Owl Ink - 3 Free Wedding Calligraphy Downloads

If you are anything like me, a LOT of your friends are getting married right now. Make some pretty art as a gift for the newlywed couple! You can also try printing them out onto cards or labels.

Here are some examples of art I made with these 3 clipart files. I had fun practicing my graphic design skills on these :)

All images are from Unsplash, my favorite resource for beautiful free stock photos.

Scroll down for the link to download these files!

 

Owl Ink - 3 Free Wedding Calligraphy Downloads

 

Owl Ink - 3 Free Wedding Calligraphy Downloads

 

Owl Ink - 3 Free Wedding Calligraphy Downloads

 

Owl Ink - 3 Free Wedding Calligraphy Downloads

 

Owl Ink - 3 Free Wedding Calligraphy Downloads

 

Owl Ink - 3 Free Wedding Calligraphy Downloads

 

You can download them HERE. Feel free to remix, modify, and alter these clipart files ~BUT~ personal projects only please– do not use them in anything you intend to sell.  I made these with my own time and I hope you can respect the creative process :) Many thanks and hope you enjoy!

 

Review: Canon CP910 Selphy Compact Photo Printer

Owl Ink | Canon Selphy CP910 Photo Printer Review

We interrupt our regular pen and paper programming to bring you this gadget review: the Canon CP910 Selphy compact smartphone printer!

I’ve been wanting a compact, instant photo printer for a while now. I really enjoy scrapbooking, but I usually don’t print my photos right away. In the past, this has led to a backlog of scrapbooking entries… I fall behind, and then I’m very unmotivated to catch up.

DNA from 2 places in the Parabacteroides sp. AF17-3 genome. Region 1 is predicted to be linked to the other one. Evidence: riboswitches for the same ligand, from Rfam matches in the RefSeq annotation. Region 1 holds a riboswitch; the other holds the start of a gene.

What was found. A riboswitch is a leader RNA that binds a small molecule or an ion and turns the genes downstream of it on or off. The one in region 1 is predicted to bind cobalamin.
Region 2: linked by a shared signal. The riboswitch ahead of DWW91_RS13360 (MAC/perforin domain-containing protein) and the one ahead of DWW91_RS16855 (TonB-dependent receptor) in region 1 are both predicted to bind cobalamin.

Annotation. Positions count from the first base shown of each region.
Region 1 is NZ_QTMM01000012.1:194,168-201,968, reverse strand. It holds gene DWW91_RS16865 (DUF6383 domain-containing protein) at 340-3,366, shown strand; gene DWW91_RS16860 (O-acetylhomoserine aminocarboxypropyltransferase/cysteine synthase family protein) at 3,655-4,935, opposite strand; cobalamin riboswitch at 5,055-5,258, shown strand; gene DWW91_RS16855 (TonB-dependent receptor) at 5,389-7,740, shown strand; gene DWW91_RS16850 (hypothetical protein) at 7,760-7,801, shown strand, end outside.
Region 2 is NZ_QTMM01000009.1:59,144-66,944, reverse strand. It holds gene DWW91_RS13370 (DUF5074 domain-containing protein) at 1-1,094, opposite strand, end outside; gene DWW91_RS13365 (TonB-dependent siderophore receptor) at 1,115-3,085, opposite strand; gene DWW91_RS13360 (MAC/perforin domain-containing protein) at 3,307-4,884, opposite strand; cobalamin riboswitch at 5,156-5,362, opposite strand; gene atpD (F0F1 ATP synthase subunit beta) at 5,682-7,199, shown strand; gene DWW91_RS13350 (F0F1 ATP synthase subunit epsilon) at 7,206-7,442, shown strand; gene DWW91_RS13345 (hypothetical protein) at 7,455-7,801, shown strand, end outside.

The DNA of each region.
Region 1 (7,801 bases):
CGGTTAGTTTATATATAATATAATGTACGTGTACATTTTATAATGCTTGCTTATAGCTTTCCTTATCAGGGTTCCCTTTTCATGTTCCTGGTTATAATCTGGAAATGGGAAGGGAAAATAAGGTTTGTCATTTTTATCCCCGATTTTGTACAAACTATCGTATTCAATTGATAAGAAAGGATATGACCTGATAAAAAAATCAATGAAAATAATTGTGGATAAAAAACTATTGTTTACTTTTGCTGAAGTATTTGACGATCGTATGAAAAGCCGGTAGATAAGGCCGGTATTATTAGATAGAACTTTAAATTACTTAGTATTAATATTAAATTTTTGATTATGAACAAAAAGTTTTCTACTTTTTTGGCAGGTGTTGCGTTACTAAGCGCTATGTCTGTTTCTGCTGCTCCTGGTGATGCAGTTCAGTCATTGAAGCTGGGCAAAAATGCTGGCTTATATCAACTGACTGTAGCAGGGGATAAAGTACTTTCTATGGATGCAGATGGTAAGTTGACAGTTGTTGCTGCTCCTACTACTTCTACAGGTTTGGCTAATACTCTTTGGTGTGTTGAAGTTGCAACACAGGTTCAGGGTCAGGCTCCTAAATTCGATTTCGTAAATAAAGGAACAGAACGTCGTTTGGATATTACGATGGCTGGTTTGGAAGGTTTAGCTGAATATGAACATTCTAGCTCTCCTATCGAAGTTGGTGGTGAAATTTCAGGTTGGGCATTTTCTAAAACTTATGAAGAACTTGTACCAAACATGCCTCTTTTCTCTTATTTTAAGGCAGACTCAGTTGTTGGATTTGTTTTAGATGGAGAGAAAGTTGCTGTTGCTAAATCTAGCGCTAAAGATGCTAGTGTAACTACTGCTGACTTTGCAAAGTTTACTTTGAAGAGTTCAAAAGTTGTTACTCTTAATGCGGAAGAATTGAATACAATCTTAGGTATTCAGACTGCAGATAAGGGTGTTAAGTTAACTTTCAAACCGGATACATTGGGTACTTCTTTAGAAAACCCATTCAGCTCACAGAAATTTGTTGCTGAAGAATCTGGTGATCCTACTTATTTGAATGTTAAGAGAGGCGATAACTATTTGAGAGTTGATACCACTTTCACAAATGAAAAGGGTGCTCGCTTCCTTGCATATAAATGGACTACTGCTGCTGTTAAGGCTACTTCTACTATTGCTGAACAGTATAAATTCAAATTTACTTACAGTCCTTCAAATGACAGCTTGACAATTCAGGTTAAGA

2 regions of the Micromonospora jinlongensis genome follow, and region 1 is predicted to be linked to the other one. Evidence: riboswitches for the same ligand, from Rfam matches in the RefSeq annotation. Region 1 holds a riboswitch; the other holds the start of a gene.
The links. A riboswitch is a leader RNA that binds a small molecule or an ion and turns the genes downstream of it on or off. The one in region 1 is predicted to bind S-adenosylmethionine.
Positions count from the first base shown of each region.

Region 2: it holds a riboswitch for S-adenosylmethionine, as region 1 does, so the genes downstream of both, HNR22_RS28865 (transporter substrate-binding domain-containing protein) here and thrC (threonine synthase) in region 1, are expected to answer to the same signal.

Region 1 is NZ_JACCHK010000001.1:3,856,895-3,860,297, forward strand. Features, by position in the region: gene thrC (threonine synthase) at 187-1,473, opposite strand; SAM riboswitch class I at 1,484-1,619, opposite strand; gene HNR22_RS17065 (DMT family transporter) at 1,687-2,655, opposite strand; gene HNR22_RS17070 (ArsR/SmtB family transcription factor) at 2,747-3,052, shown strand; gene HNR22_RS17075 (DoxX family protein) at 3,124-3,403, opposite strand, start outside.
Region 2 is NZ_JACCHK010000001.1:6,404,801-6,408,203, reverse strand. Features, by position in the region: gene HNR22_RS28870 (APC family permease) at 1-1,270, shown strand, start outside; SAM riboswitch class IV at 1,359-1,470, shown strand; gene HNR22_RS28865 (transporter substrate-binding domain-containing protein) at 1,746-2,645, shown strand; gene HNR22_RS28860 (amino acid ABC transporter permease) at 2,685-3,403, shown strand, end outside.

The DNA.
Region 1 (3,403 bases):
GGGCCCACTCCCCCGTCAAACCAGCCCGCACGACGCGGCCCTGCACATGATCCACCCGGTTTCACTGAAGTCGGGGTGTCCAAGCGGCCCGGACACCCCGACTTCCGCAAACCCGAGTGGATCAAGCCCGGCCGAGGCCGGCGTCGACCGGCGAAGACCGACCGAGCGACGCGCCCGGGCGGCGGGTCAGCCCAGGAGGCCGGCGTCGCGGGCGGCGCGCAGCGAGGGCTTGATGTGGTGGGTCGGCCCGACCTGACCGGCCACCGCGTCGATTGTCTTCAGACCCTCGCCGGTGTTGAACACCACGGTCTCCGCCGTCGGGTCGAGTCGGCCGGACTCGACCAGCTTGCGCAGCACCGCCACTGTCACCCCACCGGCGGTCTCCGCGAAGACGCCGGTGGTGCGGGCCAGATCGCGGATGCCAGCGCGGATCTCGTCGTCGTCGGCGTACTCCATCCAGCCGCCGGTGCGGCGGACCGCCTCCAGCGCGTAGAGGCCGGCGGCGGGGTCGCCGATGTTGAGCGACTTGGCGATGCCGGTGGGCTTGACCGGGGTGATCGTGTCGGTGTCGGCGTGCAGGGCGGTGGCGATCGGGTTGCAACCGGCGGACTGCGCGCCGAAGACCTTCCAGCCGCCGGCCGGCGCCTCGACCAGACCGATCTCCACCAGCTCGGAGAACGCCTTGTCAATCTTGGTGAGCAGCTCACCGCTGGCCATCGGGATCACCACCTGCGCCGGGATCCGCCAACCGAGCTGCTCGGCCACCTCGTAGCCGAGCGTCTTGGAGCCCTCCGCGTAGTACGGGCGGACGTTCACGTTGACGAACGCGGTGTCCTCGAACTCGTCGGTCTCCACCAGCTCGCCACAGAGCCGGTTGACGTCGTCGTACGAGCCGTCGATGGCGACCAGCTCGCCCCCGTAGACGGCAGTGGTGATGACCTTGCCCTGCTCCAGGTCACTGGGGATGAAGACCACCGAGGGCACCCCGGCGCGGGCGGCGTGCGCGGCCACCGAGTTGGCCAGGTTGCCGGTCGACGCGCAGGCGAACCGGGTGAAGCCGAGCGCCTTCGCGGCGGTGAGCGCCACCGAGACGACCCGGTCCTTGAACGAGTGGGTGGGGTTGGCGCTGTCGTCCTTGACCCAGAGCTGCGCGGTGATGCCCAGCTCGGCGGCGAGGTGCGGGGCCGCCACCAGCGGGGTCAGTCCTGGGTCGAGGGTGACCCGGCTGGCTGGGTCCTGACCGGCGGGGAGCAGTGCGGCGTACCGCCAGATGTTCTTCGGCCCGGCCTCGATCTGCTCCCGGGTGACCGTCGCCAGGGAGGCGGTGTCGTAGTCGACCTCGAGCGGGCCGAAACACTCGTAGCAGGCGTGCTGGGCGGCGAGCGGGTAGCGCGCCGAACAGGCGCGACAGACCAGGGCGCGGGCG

I love cute Polaroid-style cameras like the popular Fujifilm Instax, but I realized that it isn’t the most cost-effective. Because the photos are printed the moment you click the shutter, you waste film on shots of people blinking or being caught off guard.

A phone printer provides the advantage of letting you review your photos, select the best shot, and even edit in your photo editing app of choice.

Comparison

I sifted through dozens of reviews and unboxing videos, ultimately narrowing the selection down to three choices: the Polaroid Zip, Instax Share, and the Canon Selphy.

Polaroid Zip

Pros: Small, ultra-pocketable size for traveling. Convenient sticky backing for instant use in scrapbooks or journals!!

Cons: The device is expensive, and so are the special ZINK paper refills.

(Side note: for a fantastic and very detailed review of this printer, check out Priya’s review of the Polaroid Zip on her blog, The London Parchment!)